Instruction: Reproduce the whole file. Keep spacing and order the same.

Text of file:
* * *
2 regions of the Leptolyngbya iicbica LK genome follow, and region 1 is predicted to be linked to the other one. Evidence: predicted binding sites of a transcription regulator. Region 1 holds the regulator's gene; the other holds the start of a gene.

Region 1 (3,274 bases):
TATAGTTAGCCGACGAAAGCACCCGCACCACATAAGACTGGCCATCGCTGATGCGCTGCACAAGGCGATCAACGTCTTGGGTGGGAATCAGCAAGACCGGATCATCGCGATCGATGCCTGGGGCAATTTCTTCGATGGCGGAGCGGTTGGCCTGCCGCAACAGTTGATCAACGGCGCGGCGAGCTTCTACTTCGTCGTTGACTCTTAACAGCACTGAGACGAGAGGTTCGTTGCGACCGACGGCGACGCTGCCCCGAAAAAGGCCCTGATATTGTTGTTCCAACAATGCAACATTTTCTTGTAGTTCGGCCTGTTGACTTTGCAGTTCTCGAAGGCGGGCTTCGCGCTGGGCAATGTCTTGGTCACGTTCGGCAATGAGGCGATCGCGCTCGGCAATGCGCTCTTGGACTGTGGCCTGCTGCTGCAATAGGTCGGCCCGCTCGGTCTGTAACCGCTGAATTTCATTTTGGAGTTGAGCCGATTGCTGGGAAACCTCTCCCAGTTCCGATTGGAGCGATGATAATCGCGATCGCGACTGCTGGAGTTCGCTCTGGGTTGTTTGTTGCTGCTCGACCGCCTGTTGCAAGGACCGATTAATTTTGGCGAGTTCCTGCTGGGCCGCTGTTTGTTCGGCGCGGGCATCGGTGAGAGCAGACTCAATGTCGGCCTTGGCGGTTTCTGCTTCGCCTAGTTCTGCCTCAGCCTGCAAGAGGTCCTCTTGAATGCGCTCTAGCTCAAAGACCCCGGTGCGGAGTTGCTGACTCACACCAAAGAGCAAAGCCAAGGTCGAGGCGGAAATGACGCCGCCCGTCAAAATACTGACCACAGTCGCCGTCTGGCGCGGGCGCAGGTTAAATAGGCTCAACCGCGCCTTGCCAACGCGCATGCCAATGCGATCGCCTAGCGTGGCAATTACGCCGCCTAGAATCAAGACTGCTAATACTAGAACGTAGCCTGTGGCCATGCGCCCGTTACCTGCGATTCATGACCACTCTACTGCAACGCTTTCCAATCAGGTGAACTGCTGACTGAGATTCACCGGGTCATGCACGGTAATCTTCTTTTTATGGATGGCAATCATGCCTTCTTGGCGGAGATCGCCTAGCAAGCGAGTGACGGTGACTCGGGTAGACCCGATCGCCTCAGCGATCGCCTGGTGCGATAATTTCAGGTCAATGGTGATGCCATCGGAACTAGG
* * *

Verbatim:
2 regions of the Leptolyngbya iicbica LK genome follow, and region 1 is predicted to be linked to the other one. Evidence: predicted binding sites of a transcription regulator. Region 1 holds the regulator's gene; the other holds the start of a gene.

Region 1 (3,274 bases):
TATAGTTAGCCGACGAAAGCACCCGCACCACATAAGACTGGCCATCGCTGATGCGCTGCACAAGGCGATCAACGTCTTGGGTGGGAATCAGCAAGACCGGATCATCGCGATCGATGCCTGGGGCAATTTCTTCGATGGCGGAGCGGTTGGCCTGCCGCAACAGTTGATCAACGGCGCGGCGAGCTTCTACTTCGTCGTTGACTCTTAACAGCACTGAGACGAGAGGTTCGTTGCGACCGACGGCGACGCTGCCCCGAAAAAGGCCCTGATATTGTTGTTCCAACAATGCAACATTTTCTTGTAGTTCGGCCTGTTGACTTTGCAGTTCTCGAAGGCGGGCTTCGCGCTGGGCAATGTCTTGGTCACGTTCGGCAATGAGGCGATCGCGCTCGGCAATGCGCTCTTGGACTGTGGCCTGCTGCTGCAATAGGTCGGCCCGCTCGGTCTGTAACCGCTGAATTTCATTTTGGAGTTGAGCCGATTGCTGGGAAACCTCTCCCAGTTCCGATTGGAGCGATGATAATCGCGATCGCGACTGCTGGAGTTCGCTCTGGGTTGTTTGTTGCTGCTCGACCGCCTGTTGCAAGGACCGATTAATTTTGGCGAGTTCCTGCTGGGCCGCTGTTTGTTCGGCGCGGGCATCGGTGAGAGCAGACTCAATGTCGGCCTTGGCGGTTTCTGCTTCGCCTAGTTCTGCCTCAGCCTGCAAGAGGTCCTCTTGAATGCGCTCTAGCTCAAAGACCCCGGTGCGGAGTTGCTGACTCACACCAAAGAGCAAAGCCAAGGTCGAGGCGGAAATGACGCCGCCCGTCAAAATACTGACCACAGTCGCCGTCTGGCGCGGGCGCAGGTTAAATAGGCTCAACCGCGCCTTGCCAACGCGCATGCCAATGCGATCGCCTAGCGTGGCAATTACGCCGCCTAGAATCAAGACTGCTAATACTAGAACGTAGCCTGTGGCCATGCGCCCGTTACCTGCGATTCATGACCACTCTACTGCAACGCTTTCCAATCAGGTGAACTGCTGACTGAGATTCACCGGGTCATGCACGGTAATCTTCTTTTTATGGATGGCAATCATGCCTTCTTGGCGGAGATCGCCTAGCAAGCGAGTGACGGTGACTCGGGTAGACCCGATCGCCTCAGCGATCGCCTGGTGCGATAATTTCAGGTCAATGGTGATGCCATCGGAACTAGG